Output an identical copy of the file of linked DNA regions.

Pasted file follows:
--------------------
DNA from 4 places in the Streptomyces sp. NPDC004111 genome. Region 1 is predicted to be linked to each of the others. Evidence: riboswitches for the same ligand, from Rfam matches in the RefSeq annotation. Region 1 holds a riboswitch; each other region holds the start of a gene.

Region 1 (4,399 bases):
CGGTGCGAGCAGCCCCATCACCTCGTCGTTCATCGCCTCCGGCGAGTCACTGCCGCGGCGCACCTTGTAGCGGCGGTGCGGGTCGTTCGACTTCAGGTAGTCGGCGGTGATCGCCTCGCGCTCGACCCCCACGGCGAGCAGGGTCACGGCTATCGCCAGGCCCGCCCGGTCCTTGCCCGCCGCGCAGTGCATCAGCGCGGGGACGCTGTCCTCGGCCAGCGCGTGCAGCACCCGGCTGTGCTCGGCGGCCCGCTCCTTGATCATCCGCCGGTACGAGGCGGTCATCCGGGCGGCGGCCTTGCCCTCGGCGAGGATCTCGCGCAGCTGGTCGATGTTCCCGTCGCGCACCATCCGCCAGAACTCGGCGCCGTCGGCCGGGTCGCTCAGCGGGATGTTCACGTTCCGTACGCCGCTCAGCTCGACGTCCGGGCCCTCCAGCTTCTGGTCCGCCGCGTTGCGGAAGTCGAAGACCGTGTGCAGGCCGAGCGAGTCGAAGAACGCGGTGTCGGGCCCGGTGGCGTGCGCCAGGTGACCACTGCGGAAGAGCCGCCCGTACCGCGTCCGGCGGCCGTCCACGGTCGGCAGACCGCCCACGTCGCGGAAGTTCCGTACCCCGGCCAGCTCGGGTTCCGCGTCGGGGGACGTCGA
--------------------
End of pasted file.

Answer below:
DNA from 4 places in the Streptomyces sp. NPDC004111 genome. Region 1 is predicted to be linked to each of the others. Evidence: riboswitches for the same ligand, from Rfam matches in the RefSeq annotation. Region 1 holds a riboswitch; each other region holds the start of a gene.

Region 1 (4,399 bases):
CGGTGCGAGCAGCCCCATCACCTCGTCGTTCATCGCCTCCGGCGAGTCACTGCCGCGGCGCACCTTGTAGCGGCGGTGCGGGTCGTTCGACTTCAGGTAGTCGGCGGTGATCGCCTCGCGCTCGACCCCCACGGCGAGCAGGGTCACGGCTATCGCCAGGCCCGCCCGGTCCTTGCCCGCCGCGCAGTGCATCAGCGCGGGGACGCTGTCCTCGGCCAGCGCGTGCAGCACCCGGCTGTGCTCGGCGGCCCGCTCCTTGATCATCCGCCGGTACGAGGCGGTCATCCGGGCGGCGGCCTTGCCCTCGGCGAGGATCTCGCGCAGCTGGTCGATGTTCCCGTCGCGCACCATCCGCCAGAACTCGGCGCCGTCGGCCGGGTCGCTCAGCGGGATGTTCACGTTCCGTACGCCGCTCAGCTCGACGTCCGGGCCCTCCAGCTTCTGGTCCGCCGCGTTGCGGAAGTCGAAGACCGTGTGCAGGCCGAGCGAGTCGAAGAACGCGGTGTCGGGCCCGGTGGCGTGCGCCAGGTGACCACTGCGGAAGAGCCGCCCGTACCGCGTCCGGCGGCCGTCCACGGTCGGCAGACCGCCCACGTCGCGGAAGTTCCGTACCCCGGCCAGCTCGGGTTCCGCGTCGGGGGACGTCGA